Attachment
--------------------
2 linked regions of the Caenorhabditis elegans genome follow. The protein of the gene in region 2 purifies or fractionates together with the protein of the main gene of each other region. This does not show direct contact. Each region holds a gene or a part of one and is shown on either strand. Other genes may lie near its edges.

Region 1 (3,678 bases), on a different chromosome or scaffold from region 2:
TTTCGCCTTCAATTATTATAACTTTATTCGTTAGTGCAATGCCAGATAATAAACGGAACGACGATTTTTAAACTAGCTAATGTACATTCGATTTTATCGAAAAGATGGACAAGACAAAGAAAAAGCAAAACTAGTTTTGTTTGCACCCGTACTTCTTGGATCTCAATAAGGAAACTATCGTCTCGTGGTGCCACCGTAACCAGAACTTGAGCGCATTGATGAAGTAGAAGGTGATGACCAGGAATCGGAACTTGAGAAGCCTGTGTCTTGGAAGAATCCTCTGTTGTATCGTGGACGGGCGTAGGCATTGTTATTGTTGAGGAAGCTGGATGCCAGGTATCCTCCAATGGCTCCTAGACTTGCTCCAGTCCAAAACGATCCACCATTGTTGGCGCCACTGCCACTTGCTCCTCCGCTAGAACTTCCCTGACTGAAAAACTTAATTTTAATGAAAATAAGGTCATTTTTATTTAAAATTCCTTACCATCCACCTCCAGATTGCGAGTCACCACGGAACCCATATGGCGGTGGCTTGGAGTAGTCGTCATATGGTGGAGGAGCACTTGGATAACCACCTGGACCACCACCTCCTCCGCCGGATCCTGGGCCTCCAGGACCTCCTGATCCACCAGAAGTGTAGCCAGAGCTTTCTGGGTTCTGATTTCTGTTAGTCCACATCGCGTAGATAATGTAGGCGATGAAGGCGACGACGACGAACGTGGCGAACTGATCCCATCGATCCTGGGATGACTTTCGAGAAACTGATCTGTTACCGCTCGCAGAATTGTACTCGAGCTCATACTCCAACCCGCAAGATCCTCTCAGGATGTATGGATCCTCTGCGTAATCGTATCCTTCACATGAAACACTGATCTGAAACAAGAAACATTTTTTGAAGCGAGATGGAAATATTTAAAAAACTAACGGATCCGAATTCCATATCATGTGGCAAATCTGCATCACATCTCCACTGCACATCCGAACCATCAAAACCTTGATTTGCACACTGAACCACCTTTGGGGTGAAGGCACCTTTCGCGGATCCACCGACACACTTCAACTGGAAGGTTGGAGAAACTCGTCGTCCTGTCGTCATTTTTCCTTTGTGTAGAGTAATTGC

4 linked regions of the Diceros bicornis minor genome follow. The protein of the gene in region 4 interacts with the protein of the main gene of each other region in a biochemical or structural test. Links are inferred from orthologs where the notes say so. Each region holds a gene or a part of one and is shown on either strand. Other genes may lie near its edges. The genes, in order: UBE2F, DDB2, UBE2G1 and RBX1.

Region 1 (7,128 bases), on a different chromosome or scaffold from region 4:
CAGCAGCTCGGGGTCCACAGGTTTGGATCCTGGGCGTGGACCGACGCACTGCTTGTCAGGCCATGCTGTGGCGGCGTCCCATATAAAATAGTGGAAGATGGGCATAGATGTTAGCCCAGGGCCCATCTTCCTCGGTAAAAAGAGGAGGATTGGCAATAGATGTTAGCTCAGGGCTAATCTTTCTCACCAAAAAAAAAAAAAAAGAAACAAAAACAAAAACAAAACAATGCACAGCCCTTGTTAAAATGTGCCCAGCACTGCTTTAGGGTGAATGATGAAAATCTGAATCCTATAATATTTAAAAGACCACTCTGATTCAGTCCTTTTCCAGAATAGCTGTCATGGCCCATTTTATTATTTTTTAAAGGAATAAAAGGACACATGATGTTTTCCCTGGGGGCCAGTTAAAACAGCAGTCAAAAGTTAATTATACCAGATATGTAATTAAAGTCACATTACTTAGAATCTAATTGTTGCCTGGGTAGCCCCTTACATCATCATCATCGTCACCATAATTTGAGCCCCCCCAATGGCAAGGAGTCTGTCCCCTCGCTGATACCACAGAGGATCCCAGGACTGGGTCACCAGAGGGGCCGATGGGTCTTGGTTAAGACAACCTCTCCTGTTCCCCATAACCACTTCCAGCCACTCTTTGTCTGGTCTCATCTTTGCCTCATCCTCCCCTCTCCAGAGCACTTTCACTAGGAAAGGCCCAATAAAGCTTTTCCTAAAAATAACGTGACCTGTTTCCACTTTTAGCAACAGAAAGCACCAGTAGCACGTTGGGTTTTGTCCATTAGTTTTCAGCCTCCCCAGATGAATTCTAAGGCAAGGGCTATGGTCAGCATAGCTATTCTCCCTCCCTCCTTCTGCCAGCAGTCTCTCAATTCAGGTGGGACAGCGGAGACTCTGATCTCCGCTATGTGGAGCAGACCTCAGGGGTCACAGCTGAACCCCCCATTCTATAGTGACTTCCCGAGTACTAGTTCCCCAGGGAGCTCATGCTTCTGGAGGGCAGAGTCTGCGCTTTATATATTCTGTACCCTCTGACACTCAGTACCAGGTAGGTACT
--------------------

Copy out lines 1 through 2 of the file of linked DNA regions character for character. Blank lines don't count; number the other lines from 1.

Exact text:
2 linked regions of the Caenorhabditis elegans genome follow. The protein of the gene in region 2 purifies or fractionates together with the protein of the main gene of each other region. This does not show direct contact. Each region holds a gene or a part of one and is shown on either strand. Other genes may lie near its edges.

Region 1 (3,678 bases), on a different chromosome or scaffold from region 2: